Adding a Hue/Saturation Adjustment Layer

The mountains and sky in the background were too light, and a gradient filter effect was the logical way to go.  I created a new layer, selected a gradient (foreground to transparent), and dragged the mouse down to the large tree (red arrow). I have promised in the past to do a more detailed discussion on the gradient tool, and I still intend to do so.  But not today.  I chose “Soft Light” as the Blend Mode (yellow arrow) and left the Opacity at 100%.  The settings are shown below.

Robin Kent ABFriday Week 50 Before 04A

Using the Gradient Tool

But the sky at the very top edge still was a bit too bright.  So the Gradient Tool was deployed one more time.  But only with a slight touch.  The mouse was dragged down a very short distance, the Blend Mode was “Soft Light” again, but the Opacity was cut back to 80%.  The final result is the “After” image for this week and is shown below.  The differences from the original “2nd shot” are small, but the difference between the first and second locations is pretty substantial.

Robin Kent ABFriday Week 50 After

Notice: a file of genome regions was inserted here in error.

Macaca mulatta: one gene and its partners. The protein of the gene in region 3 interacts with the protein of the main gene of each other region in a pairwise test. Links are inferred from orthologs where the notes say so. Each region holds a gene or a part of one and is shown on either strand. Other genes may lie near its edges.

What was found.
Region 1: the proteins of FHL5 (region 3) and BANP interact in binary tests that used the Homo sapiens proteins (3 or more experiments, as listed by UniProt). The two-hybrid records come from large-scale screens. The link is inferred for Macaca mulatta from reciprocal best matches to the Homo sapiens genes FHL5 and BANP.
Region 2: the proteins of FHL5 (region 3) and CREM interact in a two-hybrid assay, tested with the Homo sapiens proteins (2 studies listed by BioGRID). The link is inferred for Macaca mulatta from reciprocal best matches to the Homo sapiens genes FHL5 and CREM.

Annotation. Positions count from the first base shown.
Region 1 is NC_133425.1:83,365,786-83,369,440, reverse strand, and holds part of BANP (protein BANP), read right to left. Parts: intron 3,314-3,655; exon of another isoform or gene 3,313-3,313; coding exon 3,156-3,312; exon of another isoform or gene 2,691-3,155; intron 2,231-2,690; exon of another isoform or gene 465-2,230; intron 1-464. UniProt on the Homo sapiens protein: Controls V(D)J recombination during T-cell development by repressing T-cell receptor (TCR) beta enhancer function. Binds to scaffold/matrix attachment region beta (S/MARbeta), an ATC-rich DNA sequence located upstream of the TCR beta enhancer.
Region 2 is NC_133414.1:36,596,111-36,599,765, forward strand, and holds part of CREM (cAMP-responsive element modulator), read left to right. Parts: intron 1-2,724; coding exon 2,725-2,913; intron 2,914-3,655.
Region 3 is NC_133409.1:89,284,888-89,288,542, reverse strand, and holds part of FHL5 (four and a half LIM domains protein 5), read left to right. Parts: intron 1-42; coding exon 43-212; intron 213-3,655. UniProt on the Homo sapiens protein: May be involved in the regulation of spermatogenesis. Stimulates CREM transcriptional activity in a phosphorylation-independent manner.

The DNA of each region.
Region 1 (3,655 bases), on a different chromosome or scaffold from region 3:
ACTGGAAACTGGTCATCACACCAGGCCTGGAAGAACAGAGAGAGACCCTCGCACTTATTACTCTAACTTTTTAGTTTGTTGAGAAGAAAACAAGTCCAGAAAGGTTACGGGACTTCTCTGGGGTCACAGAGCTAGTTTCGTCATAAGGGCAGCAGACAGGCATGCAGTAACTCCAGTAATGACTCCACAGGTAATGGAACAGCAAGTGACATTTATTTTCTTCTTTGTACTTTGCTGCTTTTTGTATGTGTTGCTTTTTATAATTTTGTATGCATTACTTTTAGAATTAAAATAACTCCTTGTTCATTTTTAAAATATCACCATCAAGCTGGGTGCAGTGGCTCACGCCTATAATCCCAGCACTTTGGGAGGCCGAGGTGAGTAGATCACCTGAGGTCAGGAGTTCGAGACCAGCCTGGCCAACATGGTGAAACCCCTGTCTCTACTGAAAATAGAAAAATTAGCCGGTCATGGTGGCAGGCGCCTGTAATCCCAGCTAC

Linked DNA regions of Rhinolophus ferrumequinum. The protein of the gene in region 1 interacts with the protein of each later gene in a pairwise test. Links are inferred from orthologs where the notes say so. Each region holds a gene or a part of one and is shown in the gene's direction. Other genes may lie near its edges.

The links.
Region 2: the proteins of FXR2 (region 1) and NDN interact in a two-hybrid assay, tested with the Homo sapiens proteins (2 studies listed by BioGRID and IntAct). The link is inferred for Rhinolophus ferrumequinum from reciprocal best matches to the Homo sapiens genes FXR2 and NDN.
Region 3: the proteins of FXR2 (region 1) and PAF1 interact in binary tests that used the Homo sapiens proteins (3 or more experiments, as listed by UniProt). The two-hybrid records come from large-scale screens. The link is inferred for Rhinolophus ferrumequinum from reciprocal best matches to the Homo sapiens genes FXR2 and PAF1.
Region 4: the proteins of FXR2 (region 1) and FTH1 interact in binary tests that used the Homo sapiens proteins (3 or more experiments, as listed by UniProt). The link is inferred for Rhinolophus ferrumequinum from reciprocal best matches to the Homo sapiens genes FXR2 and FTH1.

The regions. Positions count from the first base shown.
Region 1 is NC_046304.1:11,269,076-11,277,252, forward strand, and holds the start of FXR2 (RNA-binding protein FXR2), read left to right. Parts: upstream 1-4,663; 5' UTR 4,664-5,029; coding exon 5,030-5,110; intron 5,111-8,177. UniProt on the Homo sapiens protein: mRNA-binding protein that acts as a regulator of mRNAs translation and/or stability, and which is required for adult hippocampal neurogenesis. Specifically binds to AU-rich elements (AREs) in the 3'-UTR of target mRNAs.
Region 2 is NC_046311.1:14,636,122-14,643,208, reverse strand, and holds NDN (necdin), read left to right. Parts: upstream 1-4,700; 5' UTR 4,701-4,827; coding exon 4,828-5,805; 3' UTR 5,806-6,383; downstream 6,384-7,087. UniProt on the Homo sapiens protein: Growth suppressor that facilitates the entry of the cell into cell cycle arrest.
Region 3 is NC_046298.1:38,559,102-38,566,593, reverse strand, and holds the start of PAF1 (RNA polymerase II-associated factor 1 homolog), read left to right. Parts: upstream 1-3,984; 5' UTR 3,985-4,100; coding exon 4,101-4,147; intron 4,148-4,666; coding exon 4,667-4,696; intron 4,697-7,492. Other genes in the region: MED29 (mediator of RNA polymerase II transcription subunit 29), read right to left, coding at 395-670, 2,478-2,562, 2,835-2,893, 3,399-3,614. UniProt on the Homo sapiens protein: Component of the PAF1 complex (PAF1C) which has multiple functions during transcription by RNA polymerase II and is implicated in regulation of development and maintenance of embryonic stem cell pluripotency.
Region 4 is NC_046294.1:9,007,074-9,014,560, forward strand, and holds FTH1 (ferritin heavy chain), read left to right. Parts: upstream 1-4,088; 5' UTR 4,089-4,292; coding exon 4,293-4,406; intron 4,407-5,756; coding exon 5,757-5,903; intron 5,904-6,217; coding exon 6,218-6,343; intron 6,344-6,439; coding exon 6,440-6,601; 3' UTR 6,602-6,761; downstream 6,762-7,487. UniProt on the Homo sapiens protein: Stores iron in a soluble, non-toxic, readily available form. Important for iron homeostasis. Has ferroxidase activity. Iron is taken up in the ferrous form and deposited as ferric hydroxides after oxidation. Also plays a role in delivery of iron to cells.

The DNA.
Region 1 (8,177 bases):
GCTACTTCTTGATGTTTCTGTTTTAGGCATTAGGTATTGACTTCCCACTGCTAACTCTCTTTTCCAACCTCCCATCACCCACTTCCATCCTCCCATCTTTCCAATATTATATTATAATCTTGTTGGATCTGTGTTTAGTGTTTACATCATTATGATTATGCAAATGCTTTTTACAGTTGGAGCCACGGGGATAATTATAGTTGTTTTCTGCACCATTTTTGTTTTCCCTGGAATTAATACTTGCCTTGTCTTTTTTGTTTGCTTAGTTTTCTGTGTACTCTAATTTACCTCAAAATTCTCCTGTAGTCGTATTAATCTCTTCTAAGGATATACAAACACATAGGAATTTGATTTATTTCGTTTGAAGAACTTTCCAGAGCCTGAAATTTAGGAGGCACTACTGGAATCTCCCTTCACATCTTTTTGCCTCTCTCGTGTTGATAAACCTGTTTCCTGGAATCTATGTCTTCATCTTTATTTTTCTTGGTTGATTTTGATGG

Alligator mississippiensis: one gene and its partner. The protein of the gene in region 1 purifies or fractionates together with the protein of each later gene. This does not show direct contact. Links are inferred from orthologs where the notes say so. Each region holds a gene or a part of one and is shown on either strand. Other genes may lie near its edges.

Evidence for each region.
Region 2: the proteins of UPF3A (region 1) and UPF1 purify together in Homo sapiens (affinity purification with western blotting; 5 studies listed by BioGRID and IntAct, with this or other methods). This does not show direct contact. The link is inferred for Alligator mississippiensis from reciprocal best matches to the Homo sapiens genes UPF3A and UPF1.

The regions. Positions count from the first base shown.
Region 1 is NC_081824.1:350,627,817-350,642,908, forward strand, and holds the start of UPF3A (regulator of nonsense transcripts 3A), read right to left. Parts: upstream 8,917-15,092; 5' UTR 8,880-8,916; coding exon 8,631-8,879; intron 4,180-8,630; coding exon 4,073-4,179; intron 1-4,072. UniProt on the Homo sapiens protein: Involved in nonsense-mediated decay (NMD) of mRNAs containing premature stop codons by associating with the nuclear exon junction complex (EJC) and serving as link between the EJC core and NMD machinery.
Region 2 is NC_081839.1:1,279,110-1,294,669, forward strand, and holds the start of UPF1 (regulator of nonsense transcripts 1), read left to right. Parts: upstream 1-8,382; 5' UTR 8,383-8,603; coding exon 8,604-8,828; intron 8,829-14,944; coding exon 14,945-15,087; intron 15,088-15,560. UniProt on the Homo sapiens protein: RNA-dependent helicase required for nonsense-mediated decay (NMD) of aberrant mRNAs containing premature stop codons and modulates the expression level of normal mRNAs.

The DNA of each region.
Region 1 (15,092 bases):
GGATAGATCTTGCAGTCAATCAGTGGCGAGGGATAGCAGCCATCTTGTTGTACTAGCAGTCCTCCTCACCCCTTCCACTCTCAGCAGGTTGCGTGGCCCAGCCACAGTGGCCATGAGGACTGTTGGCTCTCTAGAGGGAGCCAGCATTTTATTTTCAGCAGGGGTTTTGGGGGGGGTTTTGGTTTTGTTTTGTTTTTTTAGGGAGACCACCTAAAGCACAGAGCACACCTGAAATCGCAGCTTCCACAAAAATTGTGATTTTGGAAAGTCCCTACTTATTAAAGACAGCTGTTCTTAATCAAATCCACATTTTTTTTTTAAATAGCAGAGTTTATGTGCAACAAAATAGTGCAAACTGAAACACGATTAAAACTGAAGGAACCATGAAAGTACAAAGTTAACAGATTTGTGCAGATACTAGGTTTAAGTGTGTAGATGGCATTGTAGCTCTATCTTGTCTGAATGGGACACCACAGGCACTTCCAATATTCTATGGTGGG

So, it often is a good idea to evaluate initial results in the field and make some adjustments in the point of view rather than passing the buck to Photoshop right away. Or, as I like to say….

Keep Shooting…..

Check out the submissions of the other participants this week.  There is always something interesting over there from some very talented photographers. You can find them by clicking here.

26 thoughts on “AfterBefore Friday Forum–Week 50

  1. Pingback: ABFriday Week 50/June One Photo Focus Reveal | Visual Venturing

  2. Ha! You fooled me, Robin. Here I thought you were going to do something sneaky and transform the second shot somehow into the first 🙂 What a wonderful illustration of the rewards of “moving one’s feet”! As you say, the changes you made were subtle, but make a world of difference. Unbelievable shots. Where was this??

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    • Thanks, Stacy. Nope, unfortunately I couldn’t find the Photoshop tool that emulates a drone flight, but I bet Adobe will have one soon The images were taken in mid-June a few years ago on a month-long road trip to the northwest Pacific coast. We were in Medora, ND and the images are from Theodore Roosevelt National Park. Ironic that last week’s images were taken from Theodore Roosevelt Island on the Potomac River.